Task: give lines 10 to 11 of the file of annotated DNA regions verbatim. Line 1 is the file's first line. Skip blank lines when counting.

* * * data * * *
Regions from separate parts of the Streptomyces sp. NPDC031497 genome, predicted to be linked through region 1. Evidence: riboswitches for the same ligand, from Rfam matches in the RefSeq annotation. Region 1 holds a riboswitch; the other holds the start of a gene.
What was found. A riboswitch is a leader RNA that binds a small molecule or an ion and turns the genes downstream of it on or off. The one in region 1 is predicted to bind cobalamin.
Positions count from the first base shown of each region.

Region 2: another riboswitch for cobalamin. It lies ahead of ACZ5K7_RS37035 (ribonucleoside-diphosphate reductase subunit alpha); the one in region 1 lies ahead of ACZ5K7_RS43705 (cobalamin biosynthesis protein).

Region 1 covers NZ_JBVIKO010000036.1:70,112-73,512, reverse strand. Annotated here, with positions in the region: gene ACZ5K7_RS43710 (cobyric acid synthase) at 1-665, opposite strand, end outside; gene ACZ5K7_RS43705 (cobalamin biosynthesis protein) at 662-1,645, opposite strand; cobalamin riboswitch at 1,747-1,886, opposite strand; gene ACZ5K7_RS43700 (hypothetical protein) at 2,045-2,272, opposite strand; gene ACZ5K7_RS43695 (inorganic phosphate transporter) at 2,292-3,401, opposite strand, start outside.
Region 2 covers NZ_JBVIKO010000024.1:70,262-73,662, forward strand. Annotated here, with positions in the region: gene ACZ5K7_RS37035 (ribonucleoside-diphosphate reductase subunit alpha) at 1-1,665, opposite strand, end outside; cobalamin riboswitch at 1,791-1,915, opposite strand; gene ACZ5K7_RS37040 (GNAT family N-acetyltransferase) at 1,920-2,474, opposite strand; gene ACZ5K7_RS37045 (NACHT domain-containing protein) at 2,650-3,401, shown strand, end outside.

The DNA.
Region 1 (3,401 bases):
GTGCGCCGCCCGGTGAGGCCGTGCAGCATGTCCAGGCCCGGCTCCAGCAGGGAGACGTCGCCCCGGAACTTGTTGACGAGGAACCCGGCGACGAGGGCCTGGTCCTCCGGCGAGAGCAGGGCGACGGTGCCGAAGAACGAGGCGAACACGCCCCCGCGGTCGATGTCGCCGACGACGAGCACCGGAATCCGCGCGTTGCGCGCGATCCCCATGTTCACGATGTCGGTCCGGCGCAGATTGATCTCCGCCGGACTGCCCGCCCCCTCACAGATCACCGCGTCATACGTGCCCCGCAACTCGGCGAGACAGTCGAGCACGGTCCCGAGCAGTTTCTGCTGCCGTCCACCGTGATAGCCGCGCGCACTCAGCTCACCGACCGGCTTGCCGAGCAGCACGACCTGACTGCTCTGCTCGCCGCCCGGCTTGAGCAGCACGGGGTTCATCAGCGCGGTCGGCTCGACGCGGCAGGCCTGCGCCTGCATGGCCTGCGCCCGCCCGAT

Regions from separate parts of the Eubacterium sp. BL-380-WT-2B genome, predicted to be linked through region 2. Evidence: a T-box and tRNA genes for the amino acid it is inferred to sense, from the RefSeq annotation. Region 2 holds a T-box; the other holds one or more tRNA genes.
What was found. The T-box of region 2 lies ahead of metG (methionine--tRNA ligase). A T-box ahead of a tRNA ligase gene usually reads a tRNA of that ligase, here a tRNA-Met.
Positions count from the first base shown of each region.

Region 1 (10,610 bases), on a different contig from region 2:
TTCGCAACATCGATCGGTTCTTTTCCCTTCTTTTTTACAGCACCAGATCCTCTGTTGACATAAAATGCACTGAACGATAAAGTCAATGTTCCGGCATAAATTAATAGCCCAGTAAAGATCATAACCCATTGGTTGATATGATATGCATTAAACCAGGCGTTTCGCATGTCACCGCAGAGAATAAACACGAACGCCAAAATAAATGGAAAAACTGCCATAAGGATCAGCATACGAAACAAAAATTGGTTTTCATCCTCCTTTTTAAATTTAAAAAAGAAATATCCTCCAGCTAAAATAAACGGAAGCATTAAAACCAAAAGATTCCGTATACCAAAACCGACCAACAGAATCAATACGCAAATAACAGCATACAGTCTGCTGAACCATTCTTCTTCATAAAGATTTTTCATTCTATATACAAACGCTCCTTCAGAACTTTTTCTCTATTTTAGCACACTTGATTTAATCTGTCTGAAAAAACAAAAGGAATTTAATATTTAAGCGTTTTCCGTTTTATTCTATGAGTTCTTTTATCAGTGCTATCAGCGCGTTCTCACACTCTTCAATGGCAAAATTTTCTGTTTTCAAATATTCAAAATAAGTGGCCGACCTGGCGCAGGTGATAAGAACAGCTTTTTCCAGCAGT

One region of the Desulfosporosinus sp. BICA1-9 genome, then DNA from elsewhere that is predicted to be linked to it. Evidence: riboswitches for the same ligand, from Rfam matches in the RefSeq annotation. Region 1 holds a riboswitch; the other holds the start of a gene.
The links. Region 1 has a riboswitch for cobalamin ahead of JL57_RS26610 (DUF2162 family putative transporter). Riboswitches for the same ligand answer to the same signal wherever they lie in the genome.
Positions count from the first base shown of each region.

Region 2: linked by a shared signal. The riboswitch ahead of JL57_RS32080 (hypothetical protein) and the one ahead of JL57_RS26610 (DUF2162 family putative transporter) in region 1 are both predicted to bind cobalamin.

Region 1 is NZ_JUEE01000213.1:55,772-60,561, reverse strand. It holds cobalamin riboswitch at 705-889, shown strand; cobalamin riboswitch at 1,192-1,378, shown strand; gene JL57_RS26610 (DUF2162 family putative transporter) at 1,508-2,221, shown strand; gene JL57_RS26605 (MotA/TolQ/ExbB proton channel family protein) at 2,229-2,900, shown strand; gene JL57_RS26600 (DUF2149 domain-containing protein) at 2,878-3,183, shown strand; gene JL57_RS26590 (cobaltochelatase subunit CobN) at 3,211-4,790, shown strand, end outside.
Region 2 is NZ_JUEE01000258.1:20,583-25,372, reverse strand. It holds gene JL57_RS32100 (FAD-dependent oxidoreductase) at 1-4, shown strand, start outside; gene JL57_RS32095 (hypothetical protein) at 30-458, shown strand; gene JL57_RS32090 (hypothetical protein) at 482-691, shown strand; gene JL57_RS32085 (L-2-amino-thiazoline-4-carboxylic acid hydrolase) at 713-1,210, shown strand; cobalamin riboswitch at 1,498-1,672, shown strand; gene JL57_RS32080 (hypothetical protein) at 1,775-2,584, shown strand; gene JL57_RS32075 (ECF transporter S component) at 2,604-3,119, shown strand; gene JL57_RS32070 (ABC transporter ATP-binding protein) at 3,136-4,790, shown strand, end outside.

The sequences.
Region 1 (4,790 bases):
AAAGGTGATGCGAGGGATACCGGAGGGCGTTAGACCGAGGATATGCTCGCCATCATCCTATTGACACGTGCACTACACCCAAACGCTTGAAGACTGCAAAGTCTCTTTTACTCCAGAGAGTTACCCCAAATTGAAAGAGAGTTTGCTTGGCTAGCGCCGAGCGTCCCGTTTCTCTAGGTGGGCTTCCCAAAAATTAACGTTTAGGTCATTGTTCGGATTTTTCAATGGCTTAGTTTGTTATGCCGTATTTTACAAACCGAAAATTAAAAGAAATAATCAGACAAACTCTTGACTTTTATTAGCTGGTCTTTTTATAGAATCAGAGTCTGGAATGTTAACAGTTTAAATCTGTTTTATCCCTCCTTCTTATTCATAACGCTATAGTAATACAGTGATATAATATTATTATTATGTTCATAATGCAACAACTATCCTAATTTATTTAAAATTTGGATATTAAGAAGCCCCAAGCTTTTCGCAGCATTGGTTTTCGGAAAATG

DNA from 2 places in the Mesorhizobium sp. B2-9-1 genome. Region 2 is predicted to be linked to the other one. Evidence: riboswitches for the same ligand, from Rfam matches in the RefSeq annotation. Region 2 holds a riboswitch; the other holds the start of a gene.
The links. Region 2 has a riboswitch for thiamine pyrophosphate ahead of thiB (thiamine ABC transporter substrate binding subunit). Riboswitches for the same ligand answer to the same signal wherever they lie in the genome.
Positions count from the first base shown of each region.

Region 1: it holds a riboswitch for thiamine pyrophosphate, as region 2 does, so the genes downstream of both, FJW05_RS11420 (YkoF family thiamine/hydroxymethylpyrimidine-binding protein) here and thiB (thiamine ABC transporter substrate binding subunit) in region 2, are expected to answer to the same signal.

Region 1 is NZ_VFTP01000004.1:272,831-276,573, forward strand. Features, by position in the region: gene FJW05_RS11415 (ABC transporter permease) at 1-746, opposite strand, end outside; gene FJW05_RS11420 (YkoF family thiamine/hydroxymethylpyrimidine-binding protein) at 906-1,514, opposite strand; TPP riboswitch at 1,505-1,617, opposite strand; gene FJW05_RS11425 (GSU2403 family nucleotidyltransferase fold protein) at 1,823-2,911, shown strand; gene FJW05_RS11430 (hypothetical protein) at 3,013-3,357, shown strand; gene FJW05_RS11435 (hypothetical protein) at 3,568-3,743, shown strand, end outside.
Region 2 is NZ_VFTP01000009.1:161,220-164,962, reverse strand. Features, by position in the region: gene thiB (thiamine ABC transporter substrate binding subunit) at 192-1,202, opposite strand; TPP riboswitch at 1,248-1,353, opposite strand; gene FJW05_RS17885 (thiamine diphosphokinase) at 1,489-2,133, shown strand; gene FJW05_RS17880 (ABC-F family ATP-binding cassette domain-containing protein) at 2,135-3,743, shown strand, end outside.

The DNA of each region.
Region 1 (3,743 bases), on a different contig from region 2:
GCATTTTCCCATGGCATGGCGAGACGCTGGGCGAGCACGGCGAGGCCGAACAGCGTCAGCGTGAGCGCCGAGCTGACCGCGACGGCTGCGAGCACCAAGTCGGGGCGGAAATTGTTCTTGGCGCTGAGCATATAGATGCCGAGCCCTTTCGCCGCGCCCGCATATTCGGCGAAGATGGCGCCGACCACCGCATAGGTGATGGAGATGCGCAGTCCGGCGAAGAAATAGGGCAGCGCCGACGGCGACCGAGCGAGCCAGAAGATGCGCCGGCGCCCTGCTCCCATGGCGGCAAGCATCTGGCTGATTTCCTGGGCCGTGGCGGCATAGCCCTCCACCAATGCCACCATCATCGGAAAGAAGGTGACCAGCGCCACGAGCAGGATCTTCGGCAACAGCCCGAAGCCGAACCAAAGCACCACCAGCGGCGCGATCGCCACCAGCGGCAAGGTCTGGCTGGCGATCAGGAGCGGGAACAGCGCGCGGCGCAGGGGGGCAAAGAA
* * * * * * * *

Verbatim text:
Regions from separate parts of the Eubacterium sp. BL-380-WT-2B genome, predicted to be linked through region 2. Evidence: a T-box and tRNA genes for the amino acid it is inferred to sense, from the RefSeq annotation. Region 2 holds a T-box; the other holds one or more tRNA genes.
What was found. The T-box of region 2 lies ahead of metG (methionine--tRNA ligase). A T-box ahead of a tRNA ligase gene usually reads a tRNA of that ligase, here a tRNA-Met.